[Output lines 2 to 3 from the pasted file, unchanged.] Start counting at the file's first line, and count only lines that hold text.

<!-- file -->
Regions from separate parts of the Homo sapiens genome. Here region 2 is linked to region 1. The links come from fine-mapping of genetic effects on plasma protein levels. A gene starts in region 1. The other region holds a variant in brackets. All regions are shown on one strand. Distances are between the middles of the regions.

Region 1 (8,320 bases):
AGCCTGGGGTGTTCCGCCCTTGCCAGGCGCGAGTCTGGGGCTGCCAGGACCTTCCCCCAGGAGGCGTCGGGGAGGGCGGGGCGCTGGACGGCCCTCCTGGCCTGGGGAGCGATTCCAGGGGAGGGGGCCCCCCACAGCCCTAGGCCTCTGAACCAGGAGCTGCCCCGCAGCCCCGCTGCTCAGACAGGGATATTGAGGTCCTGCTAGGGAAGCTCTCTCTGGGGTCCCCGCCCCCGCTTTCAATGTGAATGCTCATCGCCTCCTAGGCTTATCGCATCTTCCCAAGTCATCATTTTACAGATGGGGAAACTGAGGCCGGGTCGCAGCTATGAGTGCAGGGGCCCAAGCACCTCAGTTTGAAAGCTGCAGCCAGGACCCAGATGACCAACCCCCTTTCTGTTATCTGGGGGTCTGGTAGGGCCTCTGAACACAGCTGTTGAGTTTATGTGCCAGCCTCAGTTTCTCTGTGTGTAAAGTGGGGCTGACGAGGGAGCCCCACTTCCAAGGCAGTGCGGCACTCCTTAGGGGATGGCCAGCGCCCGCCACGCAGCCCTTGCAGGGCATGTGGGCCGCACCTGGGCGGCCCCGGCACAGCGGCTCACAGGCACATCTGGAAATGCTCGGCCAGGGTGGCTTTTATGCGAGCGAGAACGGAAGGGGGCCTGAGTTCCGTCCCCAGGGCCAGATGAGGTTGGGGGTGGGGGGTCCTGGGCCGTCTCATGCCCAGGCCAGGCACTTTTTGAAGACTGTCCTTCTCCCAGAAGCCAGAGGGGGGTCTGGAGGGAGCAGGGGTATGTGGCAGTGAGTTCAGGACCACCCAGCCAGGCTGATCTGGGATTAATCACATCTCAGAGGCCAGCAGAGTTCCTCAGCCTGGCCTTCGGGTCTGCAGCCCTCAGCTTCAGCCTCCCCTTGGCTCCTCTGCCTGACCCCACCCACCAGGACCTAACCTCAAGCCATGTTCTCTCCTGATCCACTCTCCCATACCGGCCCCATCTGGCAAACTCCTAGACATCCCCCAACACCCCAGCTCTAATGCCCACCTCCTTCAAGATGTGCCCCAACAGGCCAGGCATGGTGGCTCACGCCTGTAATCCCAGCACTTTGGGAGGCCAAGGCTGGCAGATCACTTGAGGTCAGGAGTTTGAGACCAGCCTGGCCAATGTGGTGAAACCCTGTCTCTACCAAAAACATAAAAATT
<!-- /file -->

Region 1 (8,320 bases):
AGCCTGGGGTGTTCCGCCCTTGCCAGGCGCGAGTCTGGGGCTGCCAGGACCTTCCCCCAGGAGGCGTCGGGGAGGGCGGGGCGCTGGACGGCCCTCCTGGCCTGGGGAGCGATTCCAGGGGAGGGGGCCCCCCACAGCCCTAGGCCTCTGAACCAGGAGCTGCCCCGCAGCCCCGCTGCTCAGACAGGGATATTGAGGTCCTGCTAGGGAAGCTCTCTCTGGGGTCCCCGCCCCCGCTTTCAATGTGAATGCTCATCGCCTCCTAGGCTTATCGCATCTTCCCAAGTCATCATTTTACAGATGGGGAAACTGAGGCCGGGTCGCAGCTATGAGTGCAGGGGCCCAAGCACCTCAGTTTGAAAGCTGCAGCCAGGACCCAGATGACCAACCCCCTTTCTGTTATCTGGGGGTCTGGTAGGGCCTCTGAACACAGCTGTTGAGTTTATGTGCCAGCCTCAGTTTCTCTGTGTGTAAAGTGGGGCTGACGAGGGAGCCCCACTTCCAAGGCAGTGCGGCACTCCTTAGGGGATGGCCAGCGCCCGCCACGCAGCCCTTGCAGGGCATGTGGGCCGCACCTGGGCGGCCCCGGCACAGCGGCTCACAGGCACATCTGGAAATGCTCGGCCAGGGTGGCTTTTATGCGAGCGAGAACGGAAGGGGGCCTGAGTTCCGTCCCCAGGGCCAGATGAGGTTGGGGGTGGGGGGTCCTGGGCCGTCTCATGCCCAGGCCAGGCACTTTTTGAAGACTGTCCTTCTCCCAGAAGCCAGAGGGGGGTCTGGAGGGAGCAGGGGTATGTGGCAGTGAGTTCAGGACCACCCAGCCAGGCTGATCTGGGATTAATCACATCTCAGAGGCCAGCAGAGTTCCTCAGCCTGGCCTTCGGGTCTGCAGCCCTCAGCTTCAGCCTCCCCTTGGCTCCTCTGCCTGACCCCACCCACCAGGACCTAACCTCAAGCCATGTTCTCTCCTGATCCACTCTCCCATACCGGCCCCATCTGGCAAACTCCTAGACATCCCCCAACACCCCAGCTCTAATGCCCACCTCCTTCAAGATGTGCCCCAACAGGCCAGGCATGGTGGCTCACGCCTGTAATCCCAGCACTTTGGGAGGCCAAGGCTGGCAGATCACTTGAGGTCAGGAGTTTGAGACCAGCCTGGCCAATGTGGTGAAACCCTGTCTCTACCAAAAACATAAAAATT